Why redirected for social purpose? Investing in anything attains that same goal……

Too good not to share

Spud points us to this:

It’s that time again. A mumpsimus (16th century) is someone who refuses to budge/insists that they are right, despite clear evidence that they are wrong. Plural: mumpsimuses.

Amazingly, it was not a moment of self-realisation.

Yeah, but, yeah, but

And because that new money simply replaces that which would normally be created by commercial bank lending which isn’t happening right now there is no chance it will deliver inflation. Instead it just keeps is going. Thank goodness for gov’t and its ability to create new money in that case, I say End/

OK, cool.

Twelfth, in that case without the injection of new government-created money that is happening right now into the economy it would literally grind to a halt. Would anyone prefer that to this new money creation which will be used to clear a large part of this so-called debt? 13/

And when the economy stops being ground to a halt and the banks start lending again which creates that new money again then what happens to inflation?

Tenth, anyone who claims we cannot repay ignores the fact that the government can buy back its own debt any time it likes: it has had the Bank of England create £575bn of new money via QE to do this over the last decade and none of that has to be repaid because the gov’t owns the BoE 11/

Well, actually, that’s when the BoE has to sell those QE bonds back into the market in order to remove that QE created money from the economy. The only alternative to that being to increase tax rates to do the same. Which is, of course, indistinguishable from increasing taxes to pay off the government debt.

It’s Thursday

Raise the zero rated income threshold to £36k.

By all means, increase tax on the rich but it won’t make any difference. They are already at their maximum propensity to consume and an extra 10 or 20% tax won’t change that.

Richard Murphy says:
May 21 2020 at 11:24 am
How would the government be paid for if more than 60% of people in the country did not pay income tax?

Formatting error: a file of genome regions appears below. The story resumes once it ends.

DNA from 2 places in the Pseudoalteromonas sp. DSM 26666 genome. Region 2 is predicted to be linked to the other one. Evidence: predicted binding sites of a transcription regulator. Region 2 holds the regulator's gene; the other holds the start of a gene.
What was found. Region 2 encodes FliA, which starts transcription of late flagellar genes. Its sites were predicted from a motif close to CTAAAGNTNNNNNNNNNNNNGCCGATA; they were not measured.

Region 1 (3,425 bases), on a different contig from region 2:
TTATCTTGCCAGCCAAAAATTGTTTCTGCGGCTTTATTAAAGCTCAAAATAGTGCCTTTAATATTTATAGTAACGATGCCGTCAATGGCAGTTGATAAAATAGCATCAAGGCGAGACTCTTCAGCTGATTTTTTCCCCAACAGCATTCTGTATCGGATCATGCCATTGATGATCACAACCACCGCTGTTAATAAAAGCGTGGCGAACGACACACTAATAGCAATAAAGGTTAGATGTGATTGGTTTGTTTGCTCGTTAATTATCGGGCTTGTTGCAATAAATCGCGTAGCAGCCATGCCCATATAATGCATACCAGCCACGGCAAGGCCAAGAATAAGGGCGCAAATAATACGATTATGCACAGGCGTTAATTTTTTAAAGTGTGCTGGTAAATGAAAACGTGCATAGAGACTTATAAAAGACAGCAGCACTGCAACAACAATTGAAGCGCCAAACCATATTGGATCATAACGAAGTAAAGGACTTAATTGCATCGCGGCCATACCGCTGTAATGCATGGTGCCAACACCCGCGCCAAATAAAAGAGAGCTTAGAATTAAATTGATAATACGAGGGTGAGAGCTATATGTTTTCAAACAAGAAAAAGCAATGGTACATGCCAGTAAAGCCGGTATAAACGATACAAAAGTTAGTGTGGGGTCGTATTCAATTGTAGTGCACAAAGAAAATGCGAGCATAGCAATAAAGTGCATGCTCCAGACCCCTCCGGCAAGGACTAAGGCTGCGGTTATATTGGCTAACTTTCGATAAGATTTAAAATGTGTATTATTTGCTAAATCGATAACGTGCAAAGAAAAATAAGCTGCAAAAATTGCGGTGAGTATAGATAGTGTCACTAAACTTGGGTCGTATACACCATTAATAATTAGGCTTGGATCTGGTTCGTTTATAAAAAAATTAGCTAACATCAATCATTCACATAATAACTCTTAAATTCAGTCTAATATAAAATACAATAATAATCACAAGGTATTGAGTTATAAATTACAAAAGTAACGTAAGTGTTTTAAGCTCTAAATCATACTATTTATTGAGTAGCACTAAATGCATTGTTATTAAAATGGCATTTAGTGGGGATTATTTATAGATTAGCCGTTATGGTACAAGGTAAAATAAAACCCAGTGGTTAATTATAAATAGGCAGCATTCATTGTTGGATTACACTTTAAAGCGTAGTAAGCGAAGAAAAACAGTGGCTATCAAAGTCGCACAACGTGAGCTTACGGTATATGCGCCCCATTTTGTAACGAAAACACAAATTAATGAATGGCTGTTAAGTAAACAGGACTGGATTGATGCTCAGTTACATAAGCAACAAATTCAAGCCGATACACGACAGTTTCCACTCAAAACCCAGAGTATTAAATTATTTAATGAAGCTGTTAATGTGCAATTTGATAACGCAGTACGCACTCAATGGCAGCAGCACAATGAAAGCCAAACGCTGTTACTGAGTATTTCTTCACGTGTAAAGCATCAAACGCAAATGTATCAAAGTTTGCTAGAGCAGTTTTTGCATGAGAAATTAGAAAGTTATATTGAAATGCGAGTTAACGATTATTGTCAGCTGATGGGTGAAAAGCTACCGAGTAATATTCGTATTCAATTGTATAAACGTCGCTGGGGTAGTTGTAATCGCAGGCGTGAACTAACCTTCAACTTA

Today is a day when tax does pay for government spending.

He doesn’t know, does he?

Talk of L, U or even W shaped recoveries for the UK economy from the crisis that we are now in all seem wildly optimistic.

At best our economy is going to be in an L shaped recovery, with a very long period of flatlining followed by a very slow uptick, maybe.

An interesting prediction

The future will be green, of course. But what else it will be has now to be imagined. I have been asked to write a book on that issue. There is, of course, no funding attached to the request. But it does, somehow, seem to be the most pressing thing I could do.

No advance? Well, OK, if you think it’s important. But even at the speed that Snippa writes there’s a good chance that the L shape will have been disproven by the time he finishes. Which would be fun, wouldn’t it?

The economics of exchange rates

Snippa worries about the falling pound. Hmm:

It is true that the very last thing that we need right now, as our economy heads to a likelihood of at least 25% unemployment is another economic shock, but that is exactly what this government is planning to give it.

What is a standard solution to high unemployment? To lower your exchange rate. Home production becomes a better deal relative to imports, this is stimulatory to the economy. Exports become more attractive relative to the domestic production of the consuming countries. This is stimulatory to our economy.

We, if we have high unemployment, want a lower pound. Snippa tells us that a lower pound would be a disaster because high unemployment.

And yes, it’s Snippa who taught economics at a British university, not us.

Integrated systems, Ho yes

England is worse than Scotland because England has done summat or other to the NHS. Had more private provision. Perhaps it’s not integrated with the care home sector. But, summat, less government anyway:

That is not a definition of success.

And it is a sure sign that the UK (or rather, England) remains an outlier on this issue, largely because unlike Scotland, Wales and Northern Ireland it does not have an integrated care system.

As assertion and one that might even be true:

Meanwhile, the academics said that Scotland so far appears to be suffering a proportionally higher number of confirmed Covid-19 fatalities than the rest of the UK, with 9.4 per cent of confirmed coronavirus deaths in Scotland, home to just 8.2 per cent of the overall population….

Oh, Scotland is performing worse then. Thus whatever the system is in England is preferable to the one in Scotland. Well, using the initial logic from Spud it would be. But we’re never going to hear him say that, are we?